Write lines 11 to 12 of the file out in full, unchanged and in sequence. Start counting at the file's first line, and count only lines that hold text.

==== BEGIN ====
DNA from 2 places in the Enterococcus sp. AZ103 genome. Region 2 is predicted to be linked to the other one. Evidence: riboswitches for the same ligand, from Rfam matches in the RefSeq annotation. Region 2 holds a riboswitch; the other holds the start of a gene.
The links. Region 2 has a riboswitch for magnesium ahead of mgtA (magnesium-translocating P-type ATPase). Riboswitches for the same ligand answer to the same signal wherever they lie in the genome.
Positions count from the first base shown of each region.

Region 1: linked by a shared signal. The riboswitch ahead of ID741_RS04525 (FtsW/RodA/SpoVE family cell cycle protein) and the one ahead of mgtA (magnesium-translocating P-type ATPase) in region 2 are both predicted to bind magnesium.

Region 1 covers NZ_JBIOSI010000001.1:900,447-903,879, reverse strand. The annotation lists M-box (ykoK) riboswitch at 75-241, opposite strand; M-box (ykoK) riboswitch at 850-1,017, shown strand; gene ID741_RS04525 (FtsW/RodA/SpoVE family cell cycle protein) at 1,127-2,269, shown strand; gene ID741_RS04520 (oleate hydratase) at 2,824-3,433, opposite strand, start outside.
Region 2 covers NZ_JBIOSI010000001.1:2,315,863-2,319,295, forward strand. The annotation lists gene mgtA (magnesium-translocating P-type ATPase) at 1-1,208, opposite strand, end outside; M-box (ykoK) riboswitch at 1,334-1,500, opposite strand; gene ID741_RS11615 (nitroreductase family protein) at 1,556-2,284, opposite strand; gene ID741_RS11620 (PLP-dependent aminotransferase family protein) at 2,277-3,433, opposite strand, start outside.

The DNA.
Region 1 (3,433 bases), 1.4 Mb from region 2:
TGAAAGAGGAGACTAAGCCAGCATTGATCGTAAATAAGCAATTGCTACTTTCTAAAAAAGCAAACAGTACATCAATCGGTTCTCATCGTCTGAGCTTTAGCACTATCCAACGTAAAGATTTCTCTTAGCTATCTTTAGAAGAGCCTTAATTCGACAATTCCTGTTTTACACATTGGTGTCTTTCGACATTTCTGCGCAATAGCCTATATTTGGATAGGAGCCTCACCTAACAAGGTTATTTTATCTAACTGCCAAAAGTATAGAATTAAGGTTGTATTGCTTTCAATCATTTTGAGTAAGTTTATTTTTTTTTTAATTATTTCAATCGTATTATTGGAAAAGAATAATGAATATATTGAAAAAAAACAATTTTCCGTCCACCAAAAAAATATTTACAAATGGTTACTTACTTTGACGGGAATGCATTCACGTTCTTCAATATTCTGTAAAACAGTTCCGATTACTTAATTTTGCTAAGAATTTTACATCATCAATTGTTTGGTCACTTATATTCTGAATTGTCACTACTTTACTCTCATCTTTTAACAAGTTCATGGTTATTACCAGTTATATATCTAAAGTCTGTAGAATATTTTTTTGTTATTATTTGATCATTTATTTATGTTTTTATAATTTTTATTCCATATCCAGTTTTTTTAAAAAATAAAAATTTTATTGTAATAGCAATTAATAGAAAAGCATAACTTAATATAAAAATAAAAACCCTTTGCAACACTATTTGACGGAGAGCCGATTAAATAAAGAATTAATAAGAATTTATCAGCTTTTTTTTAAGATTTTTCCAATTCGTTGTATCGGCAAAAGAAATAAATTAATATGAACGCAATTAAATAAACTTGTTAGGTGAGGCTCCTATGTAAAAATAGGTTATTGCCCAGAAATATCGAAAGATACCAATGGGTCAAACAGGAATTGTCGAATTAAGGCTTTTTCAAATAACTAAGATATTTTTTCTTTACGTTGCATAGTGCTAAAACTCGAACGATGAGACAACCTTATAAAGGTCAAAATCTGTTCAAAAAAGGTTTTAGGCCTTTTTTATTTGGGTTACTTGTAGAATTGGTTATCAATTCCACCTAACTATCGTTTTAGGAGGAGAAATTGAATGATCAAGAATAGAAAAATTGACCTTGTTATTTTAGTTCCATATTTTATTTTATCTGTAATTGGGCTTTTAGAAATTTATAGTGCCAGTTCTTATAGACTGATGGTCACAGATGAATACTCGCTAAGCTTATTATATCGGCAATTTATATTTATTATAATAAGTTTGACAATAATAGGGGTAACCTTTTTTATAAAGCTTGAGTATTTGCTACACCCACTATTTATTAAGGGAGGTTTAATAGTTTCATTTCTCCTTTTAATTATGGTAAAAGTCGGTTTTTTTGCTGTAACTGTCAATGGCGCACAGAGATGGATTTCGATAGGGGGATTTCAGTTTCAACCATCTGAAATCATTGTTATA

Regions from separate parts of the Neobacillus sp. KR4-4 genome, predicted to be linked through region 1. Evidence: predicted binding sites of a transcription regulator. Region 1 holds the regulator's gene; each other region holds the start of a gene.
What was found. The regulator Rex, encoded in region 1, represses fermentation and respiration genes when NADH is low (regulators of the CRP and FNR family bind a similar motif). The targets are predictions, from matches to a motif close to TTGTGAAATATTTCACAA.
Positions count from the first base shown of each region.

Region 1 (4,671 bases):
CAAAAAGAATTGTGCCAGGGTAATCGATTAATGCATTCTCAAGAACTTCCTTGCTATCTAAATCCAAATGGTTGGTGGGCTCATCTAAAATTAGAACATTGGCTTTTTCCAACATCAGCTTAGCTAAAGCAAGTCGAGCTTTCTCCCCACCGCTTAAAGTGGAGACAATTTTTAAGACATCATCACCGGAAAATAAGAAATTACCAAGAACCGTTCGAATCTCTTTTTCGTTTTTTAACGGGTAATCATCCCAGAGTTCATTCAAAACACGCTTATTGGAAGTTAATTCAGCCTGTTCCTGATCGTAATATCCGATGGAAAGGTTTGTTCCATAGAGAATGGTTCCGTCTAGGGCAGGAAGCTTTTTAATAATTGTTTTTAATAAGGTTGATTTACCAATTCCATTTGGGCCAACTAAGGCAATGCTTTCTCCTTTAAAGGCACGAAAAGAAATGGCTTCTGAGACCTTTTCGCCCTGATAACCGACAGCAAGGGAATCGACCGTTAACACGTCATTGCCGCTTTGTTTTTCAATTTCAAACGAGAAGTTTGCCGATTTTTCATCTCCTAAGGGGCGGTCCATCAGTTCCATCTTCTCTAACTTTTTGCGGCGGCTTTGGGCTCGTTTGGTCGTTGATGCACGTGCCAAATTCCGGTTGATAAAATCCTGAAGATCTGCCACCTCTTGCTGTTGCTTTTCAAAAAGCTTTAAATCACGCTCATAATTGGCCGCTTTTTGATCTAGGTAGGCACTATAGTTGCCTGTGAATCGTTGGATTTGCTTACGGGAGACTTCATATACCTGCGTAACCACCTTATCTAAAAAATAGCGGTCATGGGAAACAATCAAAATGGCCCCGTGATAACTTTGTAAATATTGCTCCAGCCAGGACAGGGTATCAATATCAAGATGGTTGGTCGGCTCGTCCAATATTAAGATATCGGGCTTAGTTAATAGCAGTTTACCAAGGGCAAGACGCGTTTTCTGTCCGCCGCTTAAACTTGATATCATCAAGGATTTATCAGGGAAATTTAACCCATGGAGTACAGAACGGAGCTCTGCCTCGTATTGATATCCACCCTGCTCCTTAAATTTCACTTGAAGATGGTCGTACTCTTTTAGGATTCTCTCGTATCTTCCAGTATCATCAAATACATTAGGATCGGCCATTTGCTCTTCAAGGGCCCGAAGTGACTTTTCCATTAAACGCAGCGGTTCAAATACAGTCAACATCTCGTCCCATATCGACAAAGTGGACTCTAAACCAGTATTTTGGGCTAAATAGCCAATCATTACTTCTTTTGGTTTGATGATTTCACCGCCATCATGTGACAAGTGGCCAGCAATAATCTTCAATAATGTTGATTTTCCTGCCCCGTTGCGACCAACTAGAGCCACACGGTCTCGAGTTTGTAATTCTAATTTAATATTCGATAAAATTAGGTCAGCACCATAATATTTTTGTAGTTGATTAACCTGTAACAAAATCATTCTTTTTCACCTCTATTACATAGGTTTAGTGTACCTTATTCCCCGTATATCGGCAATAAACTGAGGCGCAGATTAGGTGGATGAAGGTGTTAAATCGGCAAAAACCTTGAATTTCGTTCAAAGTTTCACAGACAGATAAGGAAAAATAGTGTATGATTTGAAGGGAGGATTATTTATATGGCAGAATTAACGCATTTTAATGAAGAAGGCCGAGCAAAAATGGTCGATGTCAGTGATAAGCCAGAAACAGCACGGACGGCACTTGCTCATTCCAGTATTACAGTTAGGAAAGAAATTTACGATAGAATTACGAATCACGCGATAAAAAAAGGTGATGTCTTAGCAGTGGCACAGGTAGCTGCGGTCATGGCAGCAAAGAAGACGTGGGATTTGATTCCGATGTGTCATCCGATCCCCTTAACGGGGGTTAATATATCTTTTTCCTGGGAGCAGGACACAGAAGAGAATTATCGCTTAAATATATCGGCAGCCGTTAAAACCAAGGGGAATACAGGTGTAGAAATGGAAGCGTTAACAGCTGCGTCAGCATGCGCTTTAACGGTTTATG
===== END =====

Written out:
What was found. The regulator Rex, encoded in region 1, represses fermentation and respiration genes when NADH is low (regulators of the CRP and FNR family bind a similar motif). The targets are predictions, from matches to a motif close to TTGTGAAATATTTCACAA.
Positions count from the first base shown of each region.